Rhode Island Bill

By: Shont Voskerijian – Hofsra Law School – Law Student Contributor

This past February Rhode Island introduced a bill that plans to regulate, legalize, and control marijuana consumption.  The bill is being introduced in Rhode Island’s State Senate through Senator Josh Miller and co-sponsored by the Democratic Majority leader, the Chairman of the Judiciary Committee and 13 other members.  The bill also has a strong support in the Rhode Island House of Representatives.[1]  Representative Scott Slater introduced the bill in the House and got support from Rep. Katherine Kazarian as well as many other Representatives.  For a controversial bill such as this one, it is important to have the bill pass through both chambers.  This helps raise more awareness to the issue and puts more pressure on the Governor to take action.  The bill has also gained a lot of support from an incredibly wide range of sources: local business owners, economists, social justice advocates, medical doctors, former law enforcement officials, clergy, and public health experts.[2] It is very interesting to see traditional nay-sayers support such a bill.  This is very groundbreaking because a similar bill has been proposed for the last 4 years, but has never been able to pass through the House.

With this bill Rhode Island continues to combat marijuana prohibition.  Originally, Rhode Island had a compassionate medical marijuana program to has been helping seriously sick individuals for almost 10 years.  Rhode Island’s law protected the patients (with a doctor’s note) from any incrimination. Then in 2012 Rhode Island advanced its fight against prohibition by reducing the penalty for possession for non-patients to a $150 fine and no jail-time.[3]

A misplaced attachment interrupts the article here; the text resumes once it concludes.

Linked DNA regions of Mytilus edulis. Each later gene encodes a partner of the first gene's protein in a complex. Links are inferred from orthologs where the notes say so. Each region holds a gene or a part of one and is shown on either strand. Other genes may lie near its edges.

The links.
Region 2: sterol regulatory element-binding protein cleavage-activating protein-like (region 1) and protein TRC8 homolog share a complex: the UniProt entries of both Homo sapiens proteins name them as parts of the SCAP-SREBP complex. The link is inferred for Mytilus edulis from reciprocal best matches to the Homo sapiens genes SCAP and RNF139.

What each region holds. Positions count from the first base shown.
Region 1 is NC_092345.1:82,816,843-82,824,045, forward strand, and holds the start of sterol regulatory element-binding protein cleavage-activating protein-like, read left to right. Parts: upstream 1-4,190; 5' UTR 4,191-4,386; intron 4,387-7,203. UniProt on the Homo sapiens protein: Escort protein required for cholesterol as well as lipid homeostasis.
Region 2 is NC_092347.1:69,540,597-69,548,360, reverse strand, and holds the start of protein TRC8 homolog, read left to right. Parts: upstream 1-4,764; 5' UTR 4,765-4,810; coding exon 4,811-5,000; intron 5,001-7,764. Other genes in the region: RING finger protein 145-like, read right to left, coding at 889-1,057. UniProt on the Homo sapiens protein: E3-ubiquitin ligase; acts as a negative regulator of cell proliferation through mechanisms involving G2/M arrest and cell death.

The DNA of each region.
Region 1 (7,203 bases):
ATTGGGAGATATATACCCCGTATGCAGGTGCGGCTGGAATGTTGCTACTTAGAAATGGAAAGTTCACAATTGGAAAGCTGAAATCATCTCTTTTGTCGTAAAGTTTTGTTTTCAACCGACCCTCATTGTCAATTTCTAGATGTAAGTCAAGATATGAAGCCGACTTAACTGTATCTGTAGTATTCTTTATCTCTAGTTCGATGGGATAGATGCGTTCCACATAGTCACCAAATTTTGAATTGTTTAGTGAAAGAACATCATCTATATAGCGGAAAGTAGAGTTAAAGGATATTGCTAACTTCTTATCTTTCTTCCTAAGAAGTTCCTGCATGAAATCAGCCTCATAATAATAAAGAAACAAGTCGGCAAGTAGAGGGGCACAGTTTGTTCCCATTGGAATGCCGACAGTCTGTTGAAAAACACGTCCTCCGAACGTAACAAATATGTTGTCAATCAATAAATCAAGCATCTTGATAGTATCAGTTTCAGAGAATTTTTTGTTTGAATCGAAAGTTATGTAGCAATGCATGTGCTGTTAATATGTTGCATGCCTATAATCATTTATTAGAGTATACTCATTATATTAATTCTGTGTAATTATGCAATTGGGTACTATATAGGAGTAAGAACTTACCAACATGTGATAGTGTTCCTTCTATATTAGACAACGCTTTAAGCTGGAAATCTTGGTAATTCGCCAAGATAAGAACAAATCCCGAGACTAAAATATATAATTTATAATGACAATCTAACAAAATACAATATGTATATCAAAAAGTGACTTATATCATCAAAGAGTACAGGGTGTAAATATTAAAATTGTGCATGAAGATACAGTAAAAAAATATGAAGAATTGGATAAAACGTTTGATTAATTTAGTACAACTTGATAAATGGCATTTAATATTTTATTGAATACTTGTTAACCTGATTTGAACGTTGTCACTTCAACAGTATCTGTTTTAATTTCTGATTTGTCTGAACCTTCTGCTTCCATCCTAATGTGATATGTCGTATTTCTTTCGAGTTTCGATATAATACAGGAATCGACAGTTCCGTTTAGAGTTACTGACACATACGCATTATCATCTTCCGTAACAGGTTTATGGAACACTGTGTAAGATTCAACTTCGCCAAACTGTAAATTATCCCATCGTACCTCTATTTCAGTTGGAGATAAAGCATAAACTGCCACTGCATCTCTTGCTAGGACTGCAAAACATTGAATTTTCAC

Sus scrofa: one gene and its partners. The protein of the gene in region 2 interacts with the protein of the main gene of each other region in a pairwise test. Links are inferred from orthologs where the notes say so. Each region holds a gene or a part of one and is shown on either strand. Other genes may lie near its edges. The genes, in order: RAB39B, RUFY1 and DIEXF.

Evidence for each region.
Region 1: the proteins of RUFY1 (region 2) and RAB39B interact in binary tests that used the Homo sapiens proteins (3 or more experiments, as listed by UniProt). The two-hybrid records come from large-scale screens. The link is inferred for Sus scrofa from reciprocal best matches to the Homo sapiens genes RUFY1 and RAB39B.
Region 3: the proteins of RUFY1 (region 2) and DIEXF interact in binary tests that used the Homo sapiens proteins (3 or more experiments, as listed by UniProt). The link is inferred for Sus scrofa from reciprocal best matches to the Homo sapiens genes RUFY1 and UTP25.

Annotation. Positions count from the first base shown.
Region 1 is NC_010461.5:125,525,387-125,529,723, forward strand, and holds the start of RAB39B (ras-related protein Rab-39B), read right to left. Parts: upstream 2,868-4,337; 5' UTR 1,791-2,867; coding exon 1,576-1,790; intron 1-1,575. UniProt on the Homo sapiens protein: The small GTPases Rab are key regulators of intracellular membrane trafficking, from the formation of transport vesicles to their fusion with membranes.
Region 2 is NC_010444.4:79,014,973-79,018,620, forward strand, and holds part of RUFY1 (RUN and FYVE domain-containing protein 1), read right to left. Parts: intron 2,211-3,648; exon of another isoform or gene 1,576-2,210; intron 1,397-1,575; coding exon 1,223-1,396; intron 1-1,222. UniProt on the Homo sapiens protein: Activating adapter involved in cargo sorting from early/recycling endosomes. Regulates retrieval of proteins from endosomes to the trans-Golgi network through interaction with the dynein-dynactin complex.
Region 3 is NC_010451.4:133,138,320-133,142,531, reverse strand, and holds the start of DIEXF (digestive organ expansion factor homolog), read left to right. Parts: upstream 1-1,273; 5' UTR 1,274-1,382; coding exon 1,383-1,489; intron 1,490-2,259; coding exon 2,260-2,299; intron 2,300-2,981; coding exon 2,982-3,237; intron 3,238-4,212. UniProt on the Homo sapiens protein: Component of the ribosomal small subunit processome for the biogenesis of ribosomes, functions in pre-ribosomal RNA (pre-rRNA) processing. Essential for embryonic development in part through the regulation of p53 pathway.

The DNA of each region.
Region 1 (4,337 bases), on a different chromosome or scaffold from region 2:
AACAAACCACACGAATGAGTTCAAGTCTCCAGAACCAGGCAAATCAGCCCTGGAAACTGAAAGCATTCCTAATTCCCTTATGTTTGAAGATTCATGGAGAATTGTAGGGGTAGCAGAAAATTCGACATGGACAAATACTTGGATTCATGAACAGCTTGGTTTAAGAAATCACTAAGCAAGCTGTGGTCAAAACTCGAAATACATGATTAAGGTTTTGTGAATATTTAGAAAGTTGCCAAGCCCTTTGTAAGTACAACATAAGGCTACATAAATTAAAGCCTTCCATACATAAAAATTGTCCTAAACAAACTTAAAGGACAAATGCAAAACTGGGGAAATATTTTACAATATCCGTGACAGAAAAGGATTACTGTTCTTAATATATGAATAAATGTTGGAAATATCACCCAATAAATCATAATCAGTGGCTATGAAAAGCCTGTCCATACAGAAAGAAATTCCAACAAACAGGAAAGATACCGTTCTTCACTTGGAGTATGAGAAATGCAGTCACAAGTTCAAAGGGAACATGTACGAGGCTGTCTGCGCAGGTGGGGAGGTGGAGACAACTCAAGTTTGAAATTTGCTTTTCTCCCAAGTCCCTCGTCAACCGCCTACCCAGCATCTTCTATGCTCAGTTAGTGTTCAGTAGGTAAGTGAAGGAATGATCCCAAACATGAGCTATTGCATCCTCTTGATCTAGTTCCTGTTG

Governor Raimondo spoke out last week saying that she is open to legalizing the recreational use of marijuana either through legislation or a public referendum.  In fact, she is reaching out to Colorado Governor John Hickenlooper – whose state legalized recreational use in 2012 – for some advice on the issue.  In Rhode Island, the General Assembly can pass a bill calling for a public referendum; but the Governor cannot work around the lawmakers and call for a public referendum without the General Assembly’s approval.[4]  Rhode Island seems to be answering to a public outcry.  Recent polls indicate that over 57% of voters are approving the bill and would like to see recreational use be legal.

Aside from recreational use, Governor Raimondo addressed her medical marijuana taxation issue.  Originally in her 2017 budget, the Governor planned to raise over $8.4 million in state revenue from new medical marijuana fees.  However that proved to be unpopular especially amongst private growers, otherwise nicknamed “caregivers”.[5]  These new taxes would force the caregivers to pay registration tags on each plant they grow.  The tax range would be $150-$30 per plant!  Although, the users would have to pay the brunt of this tax because the consequential price raise leaves the plant unaffordable to the consumer.  Medical marijuana patients have dubbed the tax as a tax on the sick.[6]  Although Governor Raimondo spoke about reducing her fee on the “caregivers”, she feels that the growers are in an unregulated market and should participate in some state tax scheme.  She feels that there is a way to reduce the proposed tax and still properly contribute in bringing in state revenue.  She is also considering lowering the fees for caregivers who plan on growing for themselves.[7]